The effects of circHIPK3 and miR-485-3p on the invasion of ACHN and 769-P RC cells were observed by Transwell assay. A medium containing 0.1% FBS was added to the digested cells. Then the pre-treated and digested cells (1 × 104 cells) of each group were seeded into the upper chamber of the Transwell (8 μm, BD Biosciences, USA) that had been pre-coated with Matrigel gel, followed by culture for 24 h. Next, the transwell chamber was removed and the medium was discarded. Thirty min after being fixed with 4% paraformaldehyde, the invaded cells were stained with 0.1% crystal violet. Finally, the numbers of the invaded cells of different treatment groups were counted under a microscope 250 times.
The circInteractome database (https://circinteractome.nia.nih.gov/index.html) was used to predict the binding sites for RNA on circRNA in circbase, while Targetscan was used to predict the potential binding sites for miRNAs and circRNA. CircInteractome database revealed that circHIPK3 can target miR-338-3p, miR-375, miR-485-3p, and miR-495.
Dual-luciferase reporter assay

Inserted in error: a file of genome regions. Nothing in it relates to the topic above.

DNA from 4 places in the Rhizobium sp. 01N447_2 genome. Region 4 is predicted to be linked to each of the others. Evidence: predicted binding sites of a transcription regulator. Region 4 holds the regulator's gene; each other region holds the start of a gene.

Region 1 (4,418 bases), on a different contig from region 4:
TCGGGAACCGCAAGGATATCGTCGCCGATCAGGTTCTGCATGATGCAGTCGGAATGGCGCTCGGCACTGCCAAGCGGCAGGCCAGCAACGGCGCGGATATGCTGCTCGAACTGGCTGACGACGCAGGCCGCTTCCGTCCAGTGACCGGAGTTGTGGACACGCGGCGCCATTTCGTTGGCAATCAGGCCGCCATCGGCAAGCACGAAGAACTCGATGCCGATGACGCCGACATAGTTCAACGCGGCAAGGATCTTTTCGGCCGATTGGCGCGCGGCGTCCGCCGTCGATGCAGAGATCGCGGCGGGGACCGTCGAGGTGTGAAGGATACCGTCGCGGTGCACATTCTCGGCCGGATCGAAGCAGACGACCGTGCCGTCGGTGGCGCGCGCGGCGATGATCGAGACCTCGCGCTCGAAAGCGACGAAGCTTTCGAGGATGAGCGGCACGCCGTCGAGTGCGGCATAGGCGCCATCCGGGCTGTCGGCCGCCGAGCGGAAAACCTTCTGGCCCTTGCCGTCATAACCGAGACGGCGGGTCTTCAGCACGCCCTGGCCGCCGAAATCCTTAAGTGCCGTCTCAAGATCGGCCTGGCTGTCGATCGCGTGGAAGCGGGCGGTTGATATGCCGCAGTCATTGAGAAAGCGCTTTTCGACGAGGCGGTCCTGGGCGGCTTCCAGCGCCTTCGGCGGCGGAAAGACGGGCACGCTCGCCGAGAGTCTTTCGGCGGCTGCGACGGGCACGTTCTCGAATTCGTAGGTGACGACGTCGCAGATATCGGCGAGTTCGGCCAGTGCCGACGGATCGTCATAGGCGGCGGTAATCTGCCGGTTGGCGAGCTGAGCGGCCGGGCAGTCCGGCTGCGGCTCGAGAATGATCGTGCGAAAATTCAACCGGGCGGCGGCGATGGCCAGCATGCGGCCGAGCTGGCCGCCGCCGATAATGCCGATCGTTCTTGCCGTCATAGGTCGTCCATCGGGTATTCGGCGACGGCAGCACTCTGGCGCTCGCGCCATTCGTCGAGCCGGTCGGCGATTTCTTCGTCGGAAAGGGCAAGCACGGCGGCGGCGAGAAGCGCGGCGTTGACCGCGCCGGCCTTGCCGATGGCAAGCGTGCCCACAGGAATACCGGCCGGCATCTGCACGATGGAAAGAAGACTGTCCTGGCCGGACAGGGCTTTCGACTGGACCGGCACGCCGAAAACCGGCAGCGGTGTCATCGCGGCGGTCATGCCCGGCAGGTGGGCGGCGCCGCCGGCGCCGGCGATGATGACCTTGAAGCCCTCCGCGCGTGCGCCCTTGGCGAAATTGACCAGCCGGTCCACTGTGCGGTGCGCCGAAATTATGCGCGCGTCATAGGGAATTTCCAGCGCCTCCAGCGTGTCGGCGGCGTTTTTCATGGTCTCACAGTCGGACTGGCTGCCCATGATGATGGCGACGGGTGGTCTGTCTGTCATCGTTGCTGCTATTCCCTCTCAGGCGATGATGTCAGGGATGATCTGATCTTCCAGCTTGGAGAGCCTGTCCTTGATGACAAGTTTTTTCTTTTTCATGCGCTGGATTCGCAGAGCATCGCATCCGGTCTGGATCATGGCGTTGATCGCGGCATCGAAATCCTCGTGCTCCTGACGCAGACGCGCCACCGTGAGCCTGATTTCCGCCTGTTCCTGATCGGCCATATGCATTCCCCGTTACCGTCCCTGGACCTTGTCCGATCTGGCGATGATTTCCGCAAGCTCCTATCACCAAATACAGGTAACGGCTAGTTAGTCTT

Dual-luciferase reporter assay was conducted to verify the targeting relationship between circHIPK3 and miR-485-3p. The pmirGLO plasmid (CL414-01, Biomed, China) was constructed. The cells were divided into following eight groups: circHIPK3-wild-type (WT) + miR-485-3p mimic control group, circHIPK3-WT + miR-485-3p mimic group, circHIPK3-mutant (mut) + miR-485-3p mimic control group, circHIPK3-mut + miR-485-3p mimic group, circHIPK3-WT + miR-485-3p inhibitor control group, circHIPK3-WT + miR-485-3p inhibitor group, circHIPK3-mut + miR-485-3p inhibitor control group, and circHIPK3-mut + miR-485-3p inhibitor group. The cells were washed with PBS 24 h after transfection. Then 150 μl of 1 × Lysis Buffer PLB Reagent (Invitrogen, 1168-019, USA) was added into each well of the 24-well plate and incubated with the cells at room temperature for 20 min to fully lyse the cells. Fifty μl of Luciferase Assay Reagent II (LAR II) was then added to 10 μl of the cell lysate. Promega GLOMAX 20/20 (USA) was used to detect firefly luciferase activity. Next, 50 μl of Stop & Glo reagent was added to the mixture, and the Renilla luciferase activity of the cells were detected using Promega GLOMAX. Renilla luciferase served as an internal reference, and the activation degrees of different reporter genes were compared according to the ratio of firefly/Renilla.